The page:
Skip to contentContribute to ReadWriteThink / RSS / FAQs / Site Demonstrations / Contact Us / About Us



Contribute to ReadWriteThink

ReadWriteThink couldn't publish all of this great content without literacy experts to write and review for us. If you've got lessons plans, videos, activities, or other ideas you'd like to contribute, we'd love to hear from you.



Professional Development

Find the latest in professional publications, learn new techniques and strategies, and find out how you can connect with other literacy professionals.



Did You Know?

Your students can save their work with Student Interactives.

More more

HomeClassroom ResourcesLesson Plans

Lesson Plan

Modeling Reading and Analysis Processes with the Works of Edgar Allan Poe

E-mail / Share / Print This Page / Print All Materials (Note: Handouts must be printed separately)


Modeling Reading and Analysis Processes with the Works of Edgar Allan Poe

Grades 6 – 8
Lesson Plan Type Unit
Estimated Time Seven 50-minute sessions
Lesson Author

Lisa Gaines

Hoover, Alabama


National Council of Teachers of English



Featured Resources

From Theory to Practice



Explore reading strategies using the think-aloud process as students investigate connections between the life and writings of Edgar Allan Poe. The unit, which begins with an in-depth exploration of “The Raven,” then moves students from a full-class reading of the poem to small-group readings of Poe's short stories (“The Black Cat,” “Hop-Frog,” “Masque of the Red Death,” and “The Fall of the House of Usher”). The unit concludes with individual projects that explore the readings in more detail. Students have the opportunity to choose among the following four activities: write a narrative in Poe's style; design a sales brochure for the House of Usher; complete a WebQuest on Poe; or investigate the author further by exploring biographical and background information in more detail. The lesson includes options for both students who need direct instruction and those who can explore with less structure.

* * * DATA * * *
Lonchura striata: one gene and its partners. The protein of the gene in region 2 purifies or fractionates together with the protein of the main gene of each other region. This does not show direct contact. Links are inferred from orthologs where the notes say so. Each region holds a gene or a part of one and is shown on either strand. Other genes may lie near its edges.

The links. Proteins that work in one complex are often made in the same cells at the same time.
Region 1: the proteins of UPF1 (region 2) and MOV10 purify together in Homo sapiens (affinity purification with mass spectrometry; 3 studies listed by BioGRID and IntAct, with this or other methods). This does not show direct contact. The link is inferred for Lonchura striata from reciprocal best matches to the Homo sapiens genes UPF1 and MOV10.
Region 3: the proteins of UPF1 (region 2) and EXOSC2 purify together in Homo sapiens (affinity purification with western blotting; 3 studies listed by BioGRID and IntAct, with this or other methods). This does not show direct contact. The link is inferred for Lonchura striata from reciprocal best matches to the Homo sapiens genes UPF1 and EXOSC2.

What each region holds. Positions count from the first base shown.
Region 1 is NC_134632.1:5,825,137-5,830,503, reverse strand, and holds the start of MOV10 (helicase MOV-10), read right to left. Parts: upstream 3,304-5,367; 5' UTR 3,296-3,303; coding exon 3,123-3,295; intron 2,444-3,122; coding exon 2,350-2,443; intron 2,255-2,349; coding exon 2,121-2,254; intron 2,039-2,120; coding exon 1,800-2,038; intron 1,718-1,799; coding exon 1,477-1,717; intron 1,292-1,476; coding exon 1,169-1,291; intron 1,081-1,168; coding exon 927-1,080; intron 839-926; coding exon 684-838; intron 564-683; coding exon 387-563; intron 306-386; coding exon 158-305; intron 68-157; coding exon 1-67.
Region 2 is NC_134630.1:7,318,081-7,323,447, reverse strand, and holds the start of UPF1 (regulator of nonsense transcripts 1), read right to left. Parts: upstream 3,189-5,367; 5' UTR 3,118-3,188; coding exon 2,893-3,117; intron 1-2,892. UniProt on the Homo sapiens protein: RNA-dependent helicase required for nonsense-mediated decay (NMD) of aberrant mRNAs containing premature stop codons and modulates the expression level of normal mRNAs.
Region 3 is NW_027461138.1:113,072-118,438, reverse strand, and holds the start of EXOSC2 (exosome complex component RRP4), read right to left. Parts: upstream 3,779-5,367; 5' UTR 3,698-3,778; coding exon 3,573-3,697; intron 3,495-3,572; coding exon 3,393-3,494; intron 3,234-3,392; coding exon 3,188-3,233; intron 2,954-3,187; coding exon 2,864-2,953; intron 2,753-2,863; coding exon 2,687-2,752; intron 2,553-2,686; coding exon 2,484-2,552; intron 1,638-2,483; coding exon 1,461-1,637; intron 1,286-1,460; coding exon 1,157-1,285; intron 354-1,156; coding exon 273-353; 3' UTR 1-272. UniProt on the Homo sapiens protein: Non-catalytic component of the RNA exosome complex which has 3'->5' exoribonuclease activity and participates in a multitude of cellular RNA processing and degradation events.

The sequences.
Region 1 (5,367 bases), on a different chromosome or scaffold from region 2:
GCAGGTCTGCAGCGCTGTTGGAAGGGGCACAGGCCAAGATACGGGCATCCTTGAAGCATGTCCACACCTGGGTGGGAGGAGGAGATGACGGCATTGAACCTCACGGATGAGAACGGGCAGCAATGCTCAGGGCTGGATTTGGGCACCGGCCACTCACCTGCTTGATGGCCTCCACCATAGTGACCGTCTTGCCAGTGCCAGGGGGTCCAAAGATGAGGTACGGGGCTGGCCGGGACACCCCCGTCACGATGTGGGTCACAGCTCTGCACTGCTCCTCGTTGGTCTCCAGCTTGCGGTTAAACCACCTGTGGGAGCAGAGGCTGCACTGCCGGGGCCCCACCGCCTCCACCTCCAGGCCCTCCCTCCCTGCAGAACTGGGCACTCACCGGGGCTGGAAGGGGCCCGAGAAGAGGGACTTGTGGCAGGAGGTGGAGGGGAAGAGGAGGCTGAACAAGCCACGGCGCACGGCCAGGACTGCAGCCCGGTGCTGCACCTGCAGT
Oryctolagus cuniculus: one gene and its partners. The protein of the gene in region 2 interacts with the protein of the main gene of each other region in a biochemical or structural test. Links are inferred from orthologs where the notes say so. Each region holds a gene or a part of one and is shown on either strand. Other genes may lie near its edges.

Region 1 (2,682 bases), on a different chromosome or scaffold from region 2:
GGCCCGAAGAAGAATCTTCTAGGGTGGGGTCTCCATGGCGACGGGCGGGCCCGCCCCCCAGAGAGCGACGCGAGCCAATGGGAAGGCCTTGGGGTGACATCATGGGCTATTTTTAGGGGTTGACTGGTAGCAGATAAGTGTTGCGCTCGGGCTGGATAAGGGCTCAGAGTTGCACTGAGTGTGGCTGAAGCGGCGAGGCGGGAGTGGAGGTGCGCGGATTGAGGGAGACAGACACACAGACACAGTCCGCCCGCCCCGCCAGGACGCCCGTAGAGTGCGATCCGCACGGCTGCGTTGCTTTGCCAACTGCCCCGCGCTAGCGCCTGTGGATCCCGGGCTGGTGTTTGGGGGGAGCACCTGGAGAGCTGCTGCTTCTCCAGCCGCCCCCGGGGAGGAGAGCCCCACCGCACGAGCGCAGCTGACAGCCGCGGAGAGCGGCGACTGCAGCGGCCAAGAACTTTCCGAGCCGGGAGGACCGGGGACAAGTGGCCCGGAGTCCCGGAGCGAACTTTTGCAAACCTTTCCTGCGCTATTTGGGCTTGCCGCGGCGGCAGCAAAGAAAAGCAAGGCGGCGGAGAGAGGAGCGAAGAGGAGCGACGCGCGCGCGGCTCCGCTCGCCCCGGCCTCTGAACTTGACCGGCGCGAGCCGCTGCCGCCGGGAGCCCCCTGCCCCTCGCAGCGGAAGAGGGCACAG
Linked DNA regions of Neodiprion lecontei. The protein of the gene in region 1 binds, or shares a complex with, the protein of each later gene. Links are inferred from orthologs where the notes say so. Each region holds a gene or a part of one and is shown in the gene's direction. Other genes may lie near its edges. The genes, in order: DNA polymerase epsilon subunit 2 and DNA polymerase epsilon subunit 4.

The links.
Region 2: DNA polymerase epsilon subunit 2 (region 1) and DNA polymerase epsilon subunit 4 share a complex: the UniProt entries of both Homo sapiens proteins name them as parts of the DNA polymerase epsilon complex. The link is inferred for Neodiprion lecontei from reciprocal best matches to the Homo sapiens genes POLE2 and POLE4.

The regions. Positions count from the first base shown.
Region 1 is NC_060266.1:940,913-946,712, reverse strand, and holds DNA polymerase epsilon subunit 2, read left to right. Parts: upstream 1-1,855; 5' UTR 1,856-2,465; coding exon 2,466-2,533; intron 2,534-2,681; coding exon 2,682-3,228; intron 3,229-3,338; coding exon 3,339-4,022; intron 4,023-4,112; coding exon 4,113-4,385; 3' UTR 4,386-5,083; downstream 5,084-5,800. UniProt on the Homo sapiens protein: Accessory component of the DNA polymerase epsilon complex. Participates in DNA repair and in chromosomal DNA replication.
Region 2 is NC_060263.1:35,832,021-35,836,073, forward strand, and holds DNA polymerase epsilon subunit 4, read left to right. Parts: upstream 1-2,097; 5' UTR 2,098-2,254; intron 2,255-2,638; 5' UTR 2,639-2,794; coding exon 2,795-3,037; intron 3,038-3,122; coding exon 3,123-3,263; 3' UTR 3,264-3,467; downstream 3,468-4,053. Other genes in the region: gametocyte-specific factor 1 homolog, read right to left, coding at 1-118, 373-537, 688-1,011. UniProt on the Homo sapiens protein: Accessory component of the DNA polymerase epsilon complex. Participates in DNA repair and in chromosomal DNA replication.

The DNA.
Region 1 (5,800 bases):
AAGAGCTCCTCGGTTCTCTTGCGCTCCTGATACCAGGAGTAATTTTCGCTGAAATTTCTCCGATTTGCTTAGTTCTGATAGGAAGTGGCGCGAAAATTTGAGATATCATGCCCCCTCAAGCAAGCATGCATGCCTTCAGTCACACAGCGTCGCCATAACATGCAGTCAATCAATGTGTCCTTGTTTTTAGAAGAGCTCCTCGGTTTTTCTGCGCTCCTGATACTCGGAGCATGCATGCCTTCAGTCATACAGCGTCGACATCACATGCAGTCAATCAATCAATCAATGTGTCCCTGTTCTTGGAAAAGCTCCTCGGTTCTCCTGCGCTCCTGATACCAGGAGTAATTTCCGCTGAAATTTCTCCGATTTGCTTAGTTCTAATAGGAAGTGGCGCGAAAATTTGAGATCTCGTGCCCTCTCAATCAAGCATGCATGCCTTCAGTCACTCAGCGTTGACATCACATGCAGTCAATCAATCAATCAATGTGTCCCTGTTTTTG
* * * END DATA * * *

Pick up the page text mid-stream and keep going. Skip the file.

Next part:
back to top



Plot Diagram: Students can use this open-ended online tool to graph the plot of any story.

Venn Diagram: Use this online tool to organize ideas for a compare and contrast essay, or while reading to compare and contrast two works of literature.

ReadWriteThink Printing Press: Use this online tool to create a newspaper, brochure, booklet, or flyer. Students choose a layout, add content, and then print out their work.

back to top



Janet Alsup and Jonathan Bush explain in, "But Will It Work with Real Students?": Scenarios for Teaching Secondary English Language Arts, that "sometimes students have difficulty reading and writing because they do not understand what a successful process is. Many teachers are so adept at reading and writing, and have been doing it so successfully for so long, that they cannot easily articulate the process to their students" (4). Exploring the reading process becomes even more important when we turn to literary works with challenging vocabulary, complicated grammatical structures, and complex stylistic and literary devices. In such situations, teachers "can model the reading/writing process so that students can (1) see that a process exists and (2) observe certain cognitive maneuvers that occur when a successful reader or writing engages with language" (4). Through close textual reading that focuses on think-aloud and specific analytical goals, this lesson models reading and analysis strategies that students can later apply to other texts.

Further Reading

Alsup, Janet, and Jonathan Bush. 2003. "But Will It Work with Real Students?": Scenarios for Teaching Secondary English Language Arts. Urbana, IL: NCTE.

Read more about this resource

back to top